Wednesday, August 12, 2020

REVIEW: 'The 100' - Bellamy Fights to Stay Alive on a Treacherous Planet with a Stranger in 'Etherea'

The CW's The 100 - Episode 7.11 "Etherea"

Where in the universe is Bellamy Blake?

In 2019, the television industry aired 532 scripted shows across numerous outlets. The way people consume content now is different than it used to be. It happens according to one's own schedule. As such, it's less necessary to provide ample coverage of each episode in any given season from a show. Moreover, it is simply impossible to watch everything. As such, this site provides shorter episodic reviews in order to cover as many shows as possible. With all of that being said, here are my thoughts on the next episode of The CW's The 100.

"Etherea" was written by Jeff Vlaming and directed by Aprill Winney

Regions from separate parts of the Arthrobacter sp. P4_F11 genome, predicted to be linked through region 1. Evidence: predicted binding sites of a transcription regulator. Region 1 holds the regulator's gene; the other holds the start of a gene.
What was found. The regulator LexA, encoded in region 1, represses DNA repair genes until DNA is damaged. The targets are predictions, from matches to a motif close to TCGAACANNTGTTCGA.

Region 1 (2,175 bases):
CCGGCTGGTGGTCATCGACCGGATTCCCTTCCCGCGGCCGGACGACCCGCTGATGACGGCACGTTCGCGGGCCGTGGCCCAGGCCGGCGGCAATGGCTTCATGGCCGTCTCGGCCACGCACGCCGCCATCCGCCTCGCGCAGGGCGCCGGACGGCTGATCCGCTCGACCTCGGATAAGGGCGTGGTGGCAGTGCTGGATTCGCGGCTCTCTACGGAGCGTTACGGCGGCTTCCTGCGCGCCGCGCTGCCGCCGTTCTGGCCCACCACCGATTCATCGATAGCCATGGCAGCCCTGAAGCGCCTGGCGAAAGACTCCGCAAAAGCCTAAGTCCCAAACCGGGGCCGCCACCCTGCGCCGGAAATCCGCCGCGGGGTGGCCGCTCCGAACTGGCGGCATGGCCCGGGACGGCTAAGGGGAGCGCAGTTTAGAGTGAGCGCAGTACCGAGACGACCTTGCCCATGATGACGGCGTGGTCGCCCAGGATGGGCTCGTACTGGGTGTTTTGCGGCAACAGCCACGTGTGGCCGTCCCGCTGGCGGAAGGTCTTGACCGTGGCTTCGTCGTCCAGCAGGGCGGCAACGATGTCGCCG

Bellamy has a history of falling in line with dangerous and destructive ideologies. It hasn't always been a compelling story for the show. He was in lock step with Pike and his tribalism. He has spent years trying to atone for the actions he made during that time. He struggles accepting himself as a good and noble person who is fighting for a just cause. He would almost rather give that responsibility to someone else and be a loyal follower. He is deserving of independence though. He should be allowed to make his own rational choices and decisions. Here, he once again feels the pressure to throw away all that he has known about the world in favor of an ideology that can help him survive a treacherous new planet. He and Jonathan Scarfe's Conductor have to rely on each other in order to make it to the top of a mountain where the orb is. It's a much more perilous journey than what Clarke and her friends had to deal with trying to get to Bardo in the first place. In that particular story, they had resilience as a group. They may have fought on different sides in the past and have survived according to different beliefs. But they were able to come together as a group to continue surviving in this crazy and ever-expanding universe. That's ultimately the core foundation of this series. That's what it truly means to have respect for all of humanity. The Conductor says that he values human life. That's why he comes back to save Bellamy. And yet, he also starts this episode trying to kill Bellamy. The Disciples believe in a strong form of retribution. In the Conductor's mind, Bellamy has to suffer because of the fate forced upon them. It's because of his ignorance that this chaos and destruction was allowed to occur. Bellamy looks down upon this belief. He sees nothing but the rantings of a cult leader. The Shepherd was disillusioned on Earth but has found power in the new world. People hang on his every word because he positions himself as someone who can see the greater picture. That's a sacrifice that all of humanity has to make. In foregoing close personal relationships with certain people, then humanity can have nothing but profound and everlasting love for everyone. But again, the Disciples are still a society built around the idea that peace can only be obtained through war. That fundamental truth led Bill to believe what he wanted to believe when the message left behind was translated. He may be completely wrong about what the pending test will be. He wants to prepare his people for it. That just happens to be done through a demand for uniformity. This isn't a society built around an abundance of love and compassion. It still believes in population control, torture and capital punishment. People suffer if they question the systems and beliefs. Bellamy has to survive though. He has to get back to his people. That possessive understanding is thrown back against him as being selfish. He cares about some people but not others. Bellamy has valid points in understanding the cost of war and the never-ending cycle of it. He has fought for so long. He wants to find peace. He wants that for his people. The Disciples make that offer to him. He doesn't see the Conductor cracking under the same pressures while going through the brutal experiences on Etherea. When Bellamy is delivered a message from the planet though, it's a warm embrace from his mother. That's the powerful visual that allows him to find the strength necessary to move forward. He can only embrace those emotions because that relationship thrived. It is a powerful and visceral reaction from him. It's one about love not war and the need to put up barriers. Bill has contorted his followers into believing that he is right about all the mysteries of the world. Bellamy has to surrender here and basically accept that he may be powerless against the grand mysteries of the universe. Once he stops fighting, that's when he is allowed to survive. But he is immediately reunited with his friends. He makes a choice. It's once again a betrayal. Bill didn't save him on Etherea. Teamwork and trust in humanity did. That was inspiring. And now, it will be distorted into him once again siding with the enemy. That is a precarious choice made by the creative team. It has to have a different foundation and purpose than Bellamy's trust in Pike. Things have charged. He feels the need to be a better man. He can't be consumed by that darkness once more. He can't allow his friends and family to be either. He fears it's still there. The Shepherd may help take that burden away. He found that strength and conviction on his own. Now, he has to understand exactly what happened and find peace in that. That will be difficult given the near constant high stakes of this narrative.